Lest you think we take ourselves too seriously at Casa Verde, we spent a significant amount of time yesterday developing, starring in, directing and producing our very own Harlem Shake meme. You see, earlier this week, our Uncle Steve got his office full of Silicon-Valley-startup-company youngsters to break down a real sweet Harlem Shake. We thought it was hysterical. And we thought we could do better, natch.

And after spending 45 minutes and several Venn diagrams explaining to mom what a meme was, we put our heads together and came up with a plan. If you want to see the finished product, you'll have to go to our Facebook page (and, while you're there, just "Like" us already). I gotta say, I was thoroughly impressed (but not that surprised) with Cam's natural ability to play it cool and ignore mom in the intro. And, boy do I have moves (mom's could use some work, but she's old, so we cut her some slack). Too bad the take with me wielding a bat didn't make the cut.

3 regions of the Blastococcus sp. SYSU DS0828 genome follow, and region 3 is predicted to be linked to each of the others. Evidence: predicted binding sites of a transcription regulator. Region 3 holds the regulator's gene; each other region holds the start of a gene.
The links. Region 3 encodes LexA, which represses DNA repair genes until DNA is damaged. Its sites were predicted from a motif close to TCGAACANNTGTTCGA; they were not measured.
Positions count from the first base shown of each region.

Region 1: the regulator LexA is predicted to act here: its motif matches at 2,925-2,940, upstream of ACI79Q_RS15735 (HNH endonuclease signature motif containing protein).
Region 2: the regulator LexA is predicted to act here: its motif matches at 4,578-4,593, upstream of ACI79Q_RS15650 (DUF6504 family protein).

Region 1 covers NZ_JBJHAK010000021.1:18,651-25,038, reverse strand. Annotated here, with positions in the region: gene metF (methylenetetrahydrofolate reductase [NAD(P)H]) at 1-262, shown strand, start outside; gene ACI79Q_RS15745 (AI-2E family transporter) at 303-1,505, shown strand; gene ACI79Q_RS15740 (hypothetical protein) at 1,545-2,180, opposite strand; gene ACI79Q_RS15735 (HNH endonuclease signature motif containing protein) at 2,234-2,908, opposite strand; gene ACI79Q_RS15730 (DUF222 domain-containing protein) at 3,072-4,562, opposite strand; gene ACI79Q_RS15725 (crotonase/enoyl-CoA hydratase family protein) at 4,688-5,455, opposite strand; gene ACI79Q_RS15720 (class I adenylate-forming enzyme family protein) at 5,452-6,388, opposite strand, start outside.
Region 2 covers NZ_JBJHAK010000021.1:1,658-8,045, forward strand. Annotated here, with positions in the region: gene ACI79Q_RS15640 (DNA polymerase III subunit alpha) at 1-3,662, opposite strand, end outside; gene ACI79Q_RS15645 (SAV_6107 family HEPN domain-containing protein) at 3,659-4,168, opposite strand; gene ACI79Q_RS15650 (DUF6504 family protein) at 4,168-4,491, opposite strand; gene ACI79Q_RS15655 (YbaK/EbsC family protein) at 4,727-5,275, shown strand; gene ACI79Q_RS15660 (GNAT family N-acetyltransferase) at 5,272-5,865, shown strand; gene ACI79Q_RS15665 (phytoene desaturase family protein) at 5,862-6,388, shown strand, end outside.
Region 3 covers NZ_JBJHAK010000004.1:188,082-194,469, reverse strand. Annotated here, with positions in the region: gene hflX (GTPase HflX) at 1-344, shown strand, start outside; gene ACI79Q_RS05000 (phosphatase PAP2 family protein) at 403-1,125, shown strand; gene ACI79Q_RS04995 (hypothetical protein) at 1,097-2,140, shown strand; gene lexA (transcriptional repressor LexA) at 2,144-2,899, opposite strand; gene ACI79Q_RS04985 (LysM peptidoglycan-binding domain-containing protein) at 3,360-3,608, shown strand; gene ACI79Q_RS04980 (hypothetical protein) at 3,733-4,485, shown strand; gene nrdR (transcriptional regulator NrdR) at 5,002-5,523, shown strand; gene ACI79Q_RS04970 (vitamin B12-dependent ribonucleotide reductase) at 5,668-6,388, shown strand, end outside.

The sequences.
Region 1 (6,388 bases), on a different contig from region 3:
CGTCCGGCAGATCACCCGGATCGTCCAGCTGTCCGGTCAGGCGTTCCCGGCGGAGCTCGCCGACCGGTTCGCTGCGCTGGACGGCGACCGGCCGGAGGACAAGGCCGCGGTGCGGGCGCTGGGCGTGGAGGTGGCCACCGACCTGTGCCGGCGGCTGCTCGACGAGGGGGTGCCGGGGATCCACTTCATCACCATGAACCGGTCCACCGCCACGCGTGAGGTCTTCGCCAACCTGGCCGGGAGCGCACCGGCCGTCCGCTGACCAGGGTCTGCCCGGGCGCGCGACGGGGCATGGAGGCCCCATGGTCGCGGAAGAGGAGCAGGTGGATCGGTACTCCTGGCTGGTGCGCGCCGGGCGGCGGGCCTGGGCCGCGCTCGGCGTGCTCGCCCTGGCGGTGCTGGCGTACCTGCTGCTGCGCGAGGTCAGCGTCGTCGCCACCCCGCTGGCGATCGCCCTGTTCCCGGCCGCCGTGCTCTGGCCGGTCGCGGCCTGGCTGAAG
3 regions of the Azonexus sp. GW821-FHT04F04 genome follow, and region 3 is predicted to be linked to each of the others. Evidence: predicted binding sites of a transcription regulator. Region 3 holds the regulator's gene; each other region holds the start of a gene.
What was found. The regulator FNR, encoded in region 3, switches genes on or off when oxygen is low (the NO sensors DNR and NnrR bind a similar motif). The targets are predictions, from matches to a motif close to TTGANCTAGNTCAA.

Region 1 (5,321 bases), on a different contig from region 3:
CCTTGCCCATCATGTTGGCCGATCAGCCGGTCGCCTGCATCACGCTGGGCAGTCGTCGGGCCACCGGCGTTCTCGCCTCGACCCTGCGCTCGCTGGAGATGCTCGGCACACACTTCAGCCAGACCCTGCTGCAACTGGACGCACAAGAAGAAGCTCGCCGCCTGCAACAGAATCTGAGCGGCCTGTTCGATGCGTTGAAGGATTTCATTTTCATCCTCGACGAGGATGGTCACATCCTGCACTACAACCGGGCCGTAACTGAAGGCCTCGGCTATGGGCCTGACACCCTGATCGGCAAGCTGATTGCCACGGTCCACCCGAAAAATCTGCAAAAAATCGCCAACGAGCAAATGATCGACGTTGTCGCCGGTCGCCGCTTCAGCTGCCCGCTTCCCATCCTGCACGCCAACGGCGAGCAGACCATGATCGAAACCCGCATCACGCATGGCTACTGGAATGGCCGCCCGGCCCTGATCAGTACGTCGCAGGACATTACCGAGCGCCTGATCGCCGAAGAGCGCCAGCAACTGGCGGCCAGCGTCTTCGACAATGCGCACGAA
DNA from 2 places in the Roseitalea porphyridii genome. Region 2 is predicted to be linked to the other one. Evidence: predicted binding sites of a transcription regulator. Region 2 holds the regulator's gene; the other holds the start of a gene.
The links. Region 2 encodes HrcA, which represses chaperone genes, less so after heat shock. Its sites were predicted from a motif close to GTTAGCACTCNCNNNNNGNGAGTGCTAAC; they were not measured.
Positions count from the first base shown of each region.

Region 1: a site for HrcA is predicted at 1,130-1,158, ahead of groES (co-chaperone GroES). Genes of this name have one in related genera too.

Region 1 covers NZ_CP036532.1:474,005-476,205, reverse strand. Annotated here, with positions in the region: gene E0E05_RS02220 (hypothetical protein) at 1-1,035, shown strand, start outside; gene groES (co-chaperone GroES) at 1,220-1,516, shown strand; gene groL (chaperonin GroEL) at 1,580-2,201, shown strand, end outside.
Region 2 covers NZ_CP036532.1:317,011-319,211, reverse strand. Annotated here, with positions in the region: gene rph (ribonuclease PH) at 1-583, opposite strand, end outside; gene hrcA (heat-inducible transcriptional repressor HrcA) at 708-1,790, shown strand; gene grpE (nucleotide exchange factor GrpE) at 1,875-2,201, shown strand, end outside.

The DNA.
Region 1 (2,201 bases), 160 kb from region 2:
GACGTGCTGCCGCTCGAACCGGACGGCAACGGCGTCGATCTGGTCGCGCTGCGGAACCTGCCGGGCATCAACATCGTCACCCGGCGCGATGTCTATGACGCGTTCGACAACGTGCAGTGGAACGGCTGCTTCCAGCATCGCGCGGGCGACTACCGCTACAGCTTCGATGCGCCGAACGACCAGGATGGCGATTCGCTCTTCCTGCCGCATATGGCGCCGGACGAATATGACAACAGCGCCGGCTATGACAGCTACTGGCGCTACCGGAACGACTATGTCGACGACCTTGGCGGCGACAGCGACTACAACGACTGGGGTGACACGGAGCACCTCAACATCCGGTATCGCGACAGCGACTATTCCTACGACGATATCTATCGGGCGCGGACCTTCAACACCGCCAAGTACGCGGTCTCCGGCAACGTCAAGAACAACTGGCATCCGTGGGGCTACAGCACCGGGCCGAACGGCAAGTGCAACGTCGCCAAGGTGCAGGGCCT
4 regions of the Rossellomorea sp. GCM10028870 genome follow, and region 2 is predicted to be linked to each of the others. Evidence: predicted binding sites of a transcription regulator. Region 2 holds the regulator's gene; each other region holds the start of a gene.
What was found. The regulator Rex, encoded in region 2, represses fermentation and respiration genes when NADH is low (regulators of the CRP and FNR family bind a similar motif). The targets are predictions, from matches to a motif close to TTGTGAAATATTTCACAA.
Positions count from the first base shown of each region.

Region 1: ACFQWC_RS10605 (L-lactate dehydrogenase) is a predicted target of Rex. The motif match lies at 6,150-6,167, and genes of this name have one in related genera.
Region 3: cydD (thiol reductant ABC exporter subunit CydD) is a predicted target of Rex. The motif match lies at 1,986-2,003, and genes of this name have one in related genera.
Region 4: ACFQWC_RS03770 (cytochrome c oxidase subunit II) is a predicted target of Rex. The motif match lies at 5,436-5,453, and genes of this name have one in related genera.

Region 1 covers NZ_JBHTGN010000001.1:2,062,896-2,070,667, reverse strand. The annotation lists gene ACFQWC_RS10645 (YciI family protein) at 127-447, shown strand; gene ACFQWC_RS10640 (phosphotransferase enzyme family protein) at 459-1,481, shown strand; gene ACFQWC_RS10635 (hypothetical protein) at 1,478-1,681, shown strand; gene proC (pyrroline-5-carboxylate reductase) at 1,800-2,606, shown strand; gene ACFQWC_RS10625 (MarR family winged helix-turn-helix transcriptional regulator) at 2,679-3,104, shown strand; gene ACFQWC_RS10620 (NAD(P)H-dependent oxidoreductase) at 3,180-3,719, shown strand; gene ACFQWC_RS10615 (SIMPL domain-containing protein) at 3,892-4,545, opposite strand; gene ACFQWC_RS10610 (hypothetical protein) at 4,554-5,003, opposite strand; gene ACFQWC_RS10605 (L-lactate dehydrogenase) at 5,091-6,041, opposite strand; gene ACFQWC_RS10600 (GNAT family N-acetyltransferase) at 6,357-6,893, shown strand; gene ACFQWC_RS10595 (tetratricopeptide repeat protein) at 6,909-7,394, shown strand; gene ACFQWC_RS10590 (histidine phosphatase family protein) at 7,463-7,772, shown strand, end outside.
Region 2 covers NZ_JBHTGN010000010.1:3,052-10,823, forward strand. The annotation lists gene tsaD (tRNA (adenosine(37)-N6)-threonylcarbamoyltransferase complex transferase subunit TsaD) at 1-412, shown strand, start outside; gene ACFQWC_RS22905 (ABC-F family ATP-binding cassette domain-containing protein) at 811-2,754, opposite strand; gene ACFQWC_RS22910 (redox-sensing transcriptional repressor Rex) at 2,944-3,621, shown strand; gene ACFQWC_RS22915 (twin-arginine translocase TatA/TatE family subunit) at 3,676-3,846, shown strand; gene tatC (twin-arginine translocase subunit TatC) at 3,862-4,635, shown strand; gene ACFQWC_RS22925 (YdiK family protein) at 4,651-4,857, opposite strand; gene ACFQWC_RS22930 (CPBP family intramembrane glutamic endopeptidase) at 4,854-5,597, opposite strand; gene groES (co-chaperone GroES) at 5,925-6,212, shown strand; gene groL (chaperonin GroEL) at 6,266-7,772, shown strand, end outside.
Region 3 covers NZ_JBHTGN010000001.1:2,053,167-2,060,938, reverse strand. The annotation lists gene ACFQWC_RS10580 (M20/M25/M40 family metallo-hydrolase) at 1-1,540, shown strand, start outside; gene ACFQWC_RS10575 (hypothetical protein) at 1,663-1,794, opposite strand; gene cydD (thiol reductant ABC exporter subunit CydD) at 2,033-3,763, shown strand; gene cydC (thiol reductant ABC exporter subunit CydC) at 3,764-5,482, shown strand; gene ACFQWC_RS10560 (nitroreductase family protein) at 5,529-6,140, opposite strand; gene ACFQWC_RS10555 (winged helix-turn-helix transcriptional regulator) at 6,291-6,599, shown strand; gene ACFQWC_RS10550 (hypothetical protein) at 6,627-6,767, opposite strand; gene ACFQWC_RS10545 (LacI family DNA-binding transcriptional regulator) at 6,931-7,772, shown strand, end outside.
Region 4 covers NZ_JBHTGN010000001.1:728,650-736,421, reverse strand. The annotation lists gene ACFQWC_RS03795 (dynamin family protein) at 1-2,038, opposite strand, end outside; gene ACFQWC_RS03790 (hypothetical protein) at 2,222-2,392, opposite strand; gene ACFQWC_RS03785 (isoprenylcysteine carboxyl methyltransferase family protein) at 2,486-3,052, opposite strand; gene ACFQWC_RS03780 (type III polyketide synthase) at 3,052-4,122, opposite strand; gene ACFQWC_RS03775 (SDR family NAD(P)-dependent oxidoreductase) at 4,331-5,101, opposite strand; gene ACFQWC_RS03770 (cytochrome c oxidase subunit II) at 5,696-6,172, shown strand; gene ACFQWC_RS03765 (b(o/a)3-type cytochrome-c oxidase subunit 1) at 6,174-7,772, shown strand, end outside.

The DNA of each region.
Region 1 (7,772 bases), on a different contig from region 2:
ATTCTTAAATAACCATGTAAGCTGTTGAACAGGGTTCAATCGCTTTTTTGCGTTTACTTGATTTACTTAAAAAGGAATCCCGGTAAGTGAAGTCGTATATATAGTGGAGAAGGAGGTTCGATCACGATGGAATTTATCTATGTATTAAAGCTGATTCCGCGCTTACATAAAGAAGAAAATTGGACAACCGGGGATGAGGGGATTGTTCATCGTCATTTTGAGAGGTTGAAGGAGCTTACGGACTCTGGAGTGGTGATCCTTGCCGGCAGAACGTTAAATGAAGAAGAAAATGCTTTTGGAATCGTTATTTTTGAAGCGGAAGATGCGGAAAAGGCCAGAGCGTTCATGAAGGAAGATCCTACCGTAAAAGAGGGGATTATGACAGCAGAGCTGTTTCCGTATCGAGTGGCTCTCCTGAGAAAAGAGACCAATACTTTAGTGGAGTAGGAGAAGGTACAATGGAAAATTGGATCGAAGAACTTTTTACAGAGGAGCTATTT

NOW, we have a challenge for you. We want to see your own kiddo Harlem Shake memes. Seriously. AND, in our full and totally balanced discretion, we'll give the best kiddo HS meme we see (probably going to help you out if you "Like" our page too) a little Not-So-SAHM random assortment of goodies from our arts & crafts closet (what? did you think we have corporate sponsors?). It'll be good. We promise lots of glitter.

So get your Harlem Shake on and post it to our Facebook page. We'll decide on a winner next Friday. And if no one submits one, well, we'll just have to put together another.